Study: Humidifiers may aid in reduction of airborne flu viruses
LONDON and BOSTON A study sponsored by Kaz, the manufacturer of Vicks humidifiers, found that such devices as humidifiers may play a role in reducing airborne flu viruses in the home.
The study, "Modeling the airborne survival of influenza virus in a residential setting: The impacts of home humidification," was published in the open-access, peer-reviewed journal Environmental Health. The study examined the role of heat and humidity indoors and found that when homes are kept at the optimal 40% to 60% relative humidity level, airborne flu virus survival time decreases — up to 30% for homes with radiant heat and 17% for homes with forced air heat. The researchers also suggested that since the water vapor levels in the air during the winter time are low, consumers should use a device known as a hygrometer to determine whether or not the humidity indoors is at an optimal level.
"Eliminating a considerable share of airborne influenza viruses through the use of a humidifier could be very beneficial to households this winter," said Ted Myatt, senior scientist at consulting firm Environmental Health and Engineering Inc., and biological safety officer at the Harvard Institute of Medicine in Massachusetts. "However, families should be careful not to go overboard with over-humidifying, because the optimal relative humidity range for indoor comfort and decreased influenza is between 40% and 60%."
Click here to read the full text of the journal article.
In related news, Kaz recently launched a Facebook page devoted to informing families about some of the best defenses against colds and the flu.
Dr. Siegal’s Cookie Diet introduces CalciOs
VIENNA, Va. Dr. Siegal’s Cookie Diet has expanded its offerings to include calcium-fortified cookies designed to treat occasional heartburn.
CalciOs cookies are vanilla-flavored cookies, each one providing 30% of the daily value of dietary calcium, Dr. Siegal’s Cookie Diet said. The cookies contain calcium carbonate, designed to treat heartburn relief. CalciOs also are free of artificial colors and preservatives.
Pharmacies should get out of tobacco-selling, into smoking-cessation game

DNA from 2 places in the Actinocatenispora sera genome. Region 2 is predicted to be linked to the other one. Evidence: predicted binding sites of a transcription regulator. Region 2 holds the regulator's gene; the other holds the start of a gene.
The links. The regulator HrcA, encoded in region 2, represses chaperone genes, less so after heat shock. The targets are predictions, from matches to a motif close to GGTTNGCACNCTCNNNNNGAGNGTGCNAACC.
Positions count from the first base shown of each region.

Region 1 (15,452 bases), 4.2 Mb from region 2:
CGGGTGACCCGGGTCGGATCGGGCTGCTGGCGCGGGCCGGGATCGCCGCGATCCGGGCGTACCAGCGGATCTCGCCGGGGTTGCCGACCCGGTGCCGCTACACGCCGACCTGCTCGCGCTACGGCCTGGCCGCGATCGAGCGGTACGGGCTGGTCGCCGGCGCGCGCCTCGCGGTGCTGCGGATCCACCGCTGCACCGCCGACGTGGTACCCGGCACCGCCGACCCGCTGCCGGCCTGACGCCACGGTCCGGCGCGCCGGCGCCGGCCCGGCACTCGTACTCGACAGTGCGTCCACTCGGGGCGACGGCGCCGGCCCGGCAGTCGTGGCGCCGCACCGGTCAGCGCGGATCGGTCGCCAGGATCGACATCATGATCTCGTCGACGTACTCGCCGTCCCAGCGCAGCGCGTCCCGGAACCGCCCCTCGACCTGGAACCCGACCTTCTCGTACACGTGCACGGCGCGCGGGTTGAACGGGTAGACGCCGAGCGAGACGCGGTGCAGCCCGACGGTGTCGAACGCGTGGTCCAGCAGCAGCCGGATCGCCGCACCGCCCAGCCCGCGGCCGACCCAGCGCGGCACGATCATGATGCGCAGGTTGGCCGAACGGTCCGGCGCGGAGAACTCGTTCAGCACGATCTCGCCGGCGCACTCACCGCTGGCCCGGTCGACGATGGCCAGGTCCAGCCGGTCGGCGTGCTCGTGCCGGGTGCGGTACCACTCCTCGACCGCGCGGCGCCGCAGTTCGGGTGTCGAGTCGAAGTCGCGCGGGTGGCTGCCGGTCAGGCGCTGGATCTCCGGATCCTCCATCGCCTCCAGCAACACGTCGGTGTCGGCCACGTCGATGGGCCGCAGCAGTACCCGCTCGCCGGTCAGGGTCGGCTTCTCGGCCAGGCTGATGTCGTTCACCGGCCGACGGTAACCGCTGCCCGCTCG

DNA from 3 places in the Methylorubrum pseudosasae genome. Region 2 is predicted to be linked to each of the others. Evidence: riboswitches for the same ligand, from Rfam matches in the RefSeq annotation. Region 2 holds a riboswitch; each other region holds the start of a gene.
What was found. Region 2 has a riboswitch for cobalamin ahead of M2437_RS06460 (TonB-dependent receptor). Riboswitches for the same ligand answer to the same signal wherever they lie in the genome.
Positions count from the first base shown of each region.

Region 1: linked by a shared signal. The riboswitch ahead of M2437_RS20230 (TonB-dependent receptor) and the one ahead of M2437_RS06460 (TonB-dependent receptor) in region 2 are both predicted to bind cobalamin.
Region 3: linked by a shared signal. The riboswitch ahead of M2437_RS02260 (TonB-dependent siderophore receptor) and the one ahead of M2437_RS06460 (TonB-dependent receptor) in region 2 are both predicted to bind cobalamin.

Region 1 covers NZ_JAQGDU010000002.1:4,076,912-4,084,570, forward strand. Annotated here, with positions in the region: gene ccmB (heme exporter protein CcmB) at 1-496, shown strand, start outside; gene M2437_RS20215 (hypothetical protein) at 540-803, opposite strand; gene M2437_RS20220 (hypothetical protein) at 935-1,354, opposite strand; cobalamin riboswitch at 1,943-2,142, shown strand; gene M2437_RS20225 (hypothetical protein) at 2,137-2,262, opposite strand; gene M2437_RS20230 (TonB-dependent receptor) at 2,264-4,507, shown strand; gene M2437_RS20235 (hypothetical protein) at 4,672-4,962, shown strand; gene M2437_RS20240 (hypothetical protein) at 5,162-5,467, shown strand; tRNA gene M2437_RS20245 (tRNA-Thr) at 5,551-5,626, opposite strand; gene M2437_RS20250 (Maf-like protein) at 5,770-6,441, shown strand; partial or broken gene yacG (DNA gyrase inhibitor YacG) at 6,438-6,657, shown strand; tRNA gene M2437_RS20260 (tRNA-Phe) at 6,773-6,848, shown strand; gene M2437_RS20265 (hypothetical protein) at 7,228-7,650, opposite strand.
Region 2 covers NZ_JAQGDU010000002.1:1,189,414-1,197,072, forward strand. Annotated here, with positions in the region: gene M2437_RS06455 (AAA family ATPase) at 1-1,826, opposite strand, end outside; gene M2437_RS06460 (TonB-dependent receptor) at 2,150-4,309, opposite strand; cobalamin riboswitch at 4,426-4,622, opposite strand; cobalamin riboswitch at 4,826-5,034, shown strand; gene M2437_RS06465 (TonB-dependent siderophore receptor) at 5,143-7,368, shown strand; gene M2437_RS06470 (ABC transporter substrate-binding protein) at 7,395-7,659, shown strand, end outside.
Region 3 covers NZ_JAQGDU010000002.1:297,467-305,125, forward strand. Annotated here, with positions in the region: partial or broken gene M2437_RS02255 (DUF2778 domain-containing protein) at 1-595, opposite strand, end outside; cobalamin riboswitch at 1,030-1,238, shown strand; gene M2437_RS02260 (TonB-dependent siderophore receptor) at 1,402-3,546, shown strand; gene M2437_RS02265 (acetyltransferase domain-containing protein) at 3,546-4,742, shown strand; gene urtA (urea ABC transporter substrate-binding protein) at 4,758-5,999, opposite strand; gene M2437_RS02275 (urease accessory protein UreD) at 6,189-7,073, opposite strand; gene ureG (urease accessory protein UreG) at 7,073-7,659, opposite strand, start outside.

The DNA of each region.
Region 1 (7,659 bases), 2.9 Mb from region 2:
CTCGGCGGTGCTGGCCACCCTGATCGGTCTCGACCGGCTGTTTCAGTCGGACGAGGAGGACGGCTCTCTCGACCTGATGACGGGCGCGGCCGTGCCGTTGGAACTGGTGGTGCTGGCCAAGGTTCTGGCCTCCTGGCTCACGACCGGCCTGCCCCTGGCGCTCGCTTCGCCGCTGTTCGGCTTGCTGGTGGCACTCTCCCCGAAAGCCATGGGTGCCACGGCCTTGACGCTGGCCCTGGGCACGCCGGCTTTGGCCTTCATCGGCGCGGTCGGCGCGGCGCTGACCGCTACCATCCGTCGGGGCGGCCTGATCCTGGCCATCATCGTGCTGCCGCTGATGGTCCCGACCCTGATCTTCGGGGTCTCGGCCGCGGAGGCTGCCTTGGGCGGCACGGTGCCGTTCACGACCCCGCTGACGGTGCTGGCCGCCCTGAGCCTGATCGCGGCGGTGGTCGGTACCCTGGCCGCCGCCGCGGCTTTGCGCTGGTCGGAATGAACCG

WHAT IT MEANS AND WHY IT’S IMPORTANT The news that San Francisco’s board of supervisors gave preliminary approval to ban tobacco sales at all retailers that operate pharmacies, including mass merchants and grocers, is a step in the right direction, because if drug stores are going to be banned from selling them, then all retail pharmacy outlets should be banned. However, there’s an even bigger picture to consider.
(THE NEWS: Report: San Francisco supervisors OK tobacco sales ban at pharmacies. For the full story, click here)
As many dollars as pharmacy retailers made selling cigarettes, there is much more to be gained in medication therapy management, and there is a significant opportunity for retail pharmacy to have a greater stake in the future of health care.
Cigarette smoking has been identified as the most important source of preventable disease, illness and death worldwide, according to the American Lung Association. Smoking-related diseases claim an estimated 443,000 American lives each year, including those affected indirectly by "secondhand" smoke.
Furthermore, smoking-related healthcare expenditures are a major drain on the U.S. healthcare system. According to the Centers for Disease Control and Prevention, smoking cost the United States more than $193 billion in 2004, including $97 billion in lost productivity and $96 billion in direct healthcare expenditures, or an average of $4,260 per adult smoker.
Clearly, there’s a positive role that pharmacists can play in smoking cessation. To further support this, a recently published study on the "effect of a pharmacist-managed smoking-cessation clinic on quit rates" found that pharmacists can play a vital role in smoking cessation, especially in a group setting, as they can reach more people within the same time frame.
The study found that at three months and six months, 47.6% and 52.4% of patients reported being smoke-free, respectively. The study was conducted on patients that had participated in the pharmacist-managed Smoking Cessation Group Clinic at the University of Iowa Hospitals and Clinics. Participants received structured group counseling on various topics associated with cessation.
It also should be noted that in August, the Centers for Medicare and Medicaid Services announced that Medicare coverage for seniors trying to quit smoking was expanded to include everyone on Medicare.